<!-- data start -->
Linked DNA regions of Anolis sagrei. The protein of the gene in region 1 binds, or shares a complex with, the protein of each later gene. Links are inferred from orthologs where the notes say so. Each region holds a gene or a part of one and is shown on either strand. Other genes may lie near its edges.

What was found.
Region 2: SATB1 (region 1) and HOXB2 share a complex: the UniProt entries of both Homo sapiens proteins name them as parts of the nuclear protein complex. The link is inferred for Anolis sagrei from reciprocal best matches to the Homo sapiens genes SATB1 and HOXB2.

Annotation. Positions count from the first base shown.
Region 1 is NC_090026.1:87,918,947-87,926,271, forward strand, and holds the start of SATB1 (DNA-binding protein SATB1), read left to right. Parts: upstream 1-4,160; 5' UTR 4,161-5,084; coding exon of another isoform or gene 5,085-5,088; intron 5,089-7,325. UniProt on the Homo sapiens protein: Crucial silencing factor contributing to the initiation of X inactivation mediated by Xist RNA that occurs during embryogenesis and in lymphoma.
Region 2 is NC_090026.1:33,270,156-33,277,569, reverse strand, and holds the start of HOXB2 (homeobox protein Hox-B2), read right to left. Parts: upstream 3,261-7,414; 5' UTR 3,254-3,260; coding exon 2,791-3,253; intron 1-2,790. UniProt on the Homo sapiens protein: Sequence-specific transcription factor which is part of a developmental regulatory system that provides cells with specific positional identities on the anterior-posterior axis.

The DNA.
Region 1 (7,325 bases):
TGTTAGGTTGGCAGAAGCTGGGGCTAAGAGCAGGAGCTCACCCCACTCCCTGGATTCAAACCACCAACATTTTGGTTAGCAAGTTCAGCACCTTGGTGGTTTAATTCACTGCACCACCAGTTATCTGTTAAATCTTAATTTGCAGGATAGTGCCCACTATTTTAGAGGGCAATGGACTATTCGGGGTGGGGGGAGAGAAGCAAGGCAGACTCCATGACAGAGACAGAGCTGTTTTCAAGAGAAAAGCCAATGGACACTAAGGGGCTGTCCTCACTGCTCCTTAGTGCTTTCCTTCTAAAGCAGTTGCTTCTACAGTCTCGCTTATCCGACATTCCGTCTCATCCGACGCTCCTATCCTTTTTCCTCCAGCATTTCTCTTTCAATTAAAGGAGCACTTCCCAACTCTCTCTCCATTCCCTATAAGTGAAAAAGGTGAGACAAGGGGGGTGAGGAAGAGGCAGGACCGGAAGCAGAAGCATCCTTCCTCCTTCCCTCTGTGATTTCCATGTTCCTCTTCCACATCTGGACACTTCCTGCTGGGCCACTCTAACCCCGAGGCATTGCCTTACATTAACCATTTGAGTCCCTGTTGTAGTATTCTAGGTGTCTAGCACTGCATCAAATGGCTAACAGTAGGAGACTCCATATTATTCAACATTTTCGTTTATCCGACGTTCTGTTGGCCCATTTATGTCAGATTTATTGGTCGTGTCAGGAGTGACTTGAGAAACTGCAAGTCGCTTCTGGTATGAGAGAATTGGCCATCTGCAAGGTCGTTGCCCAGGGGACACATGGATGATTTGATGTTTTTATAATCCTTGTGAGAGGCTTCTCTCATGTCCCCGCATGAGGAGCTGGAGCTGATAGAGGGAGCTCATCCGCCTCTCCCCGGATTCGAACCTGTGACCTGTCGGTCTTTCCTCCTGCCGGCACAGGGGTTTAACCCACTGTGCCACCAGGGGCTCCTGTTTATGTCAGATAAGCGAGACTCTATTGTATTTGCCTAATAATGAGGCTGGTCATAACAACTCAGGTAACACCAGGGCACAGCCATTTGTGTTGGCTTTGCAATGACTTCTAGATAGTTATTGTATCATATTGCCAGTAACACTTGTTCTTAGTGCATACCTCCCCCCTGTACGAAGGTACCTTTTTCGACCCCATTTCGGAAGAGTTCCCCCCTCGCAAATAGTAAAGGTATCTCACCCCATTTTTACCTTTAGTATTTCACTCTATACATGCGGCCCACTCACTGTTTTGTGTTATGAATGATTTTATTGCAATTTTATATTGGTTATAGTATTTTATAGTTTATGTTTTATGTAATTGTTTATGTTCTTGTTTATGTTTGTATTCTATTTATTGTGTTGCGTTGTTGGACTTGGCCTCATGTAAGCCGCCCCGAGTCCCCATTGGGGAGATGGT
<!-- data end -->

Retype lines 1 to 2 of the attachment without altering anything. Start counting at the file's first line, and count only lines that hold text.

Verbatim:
Linked DNA regions of Anolis sagrei. The protein of the gene in region 1 binds, or shares a complex with, the protein of each later gene. Links are inferred from orthologs where the notes say so. Each region holds a gene or a part of one and is shown on either strand. Other genes may lie near its edges.

What was found.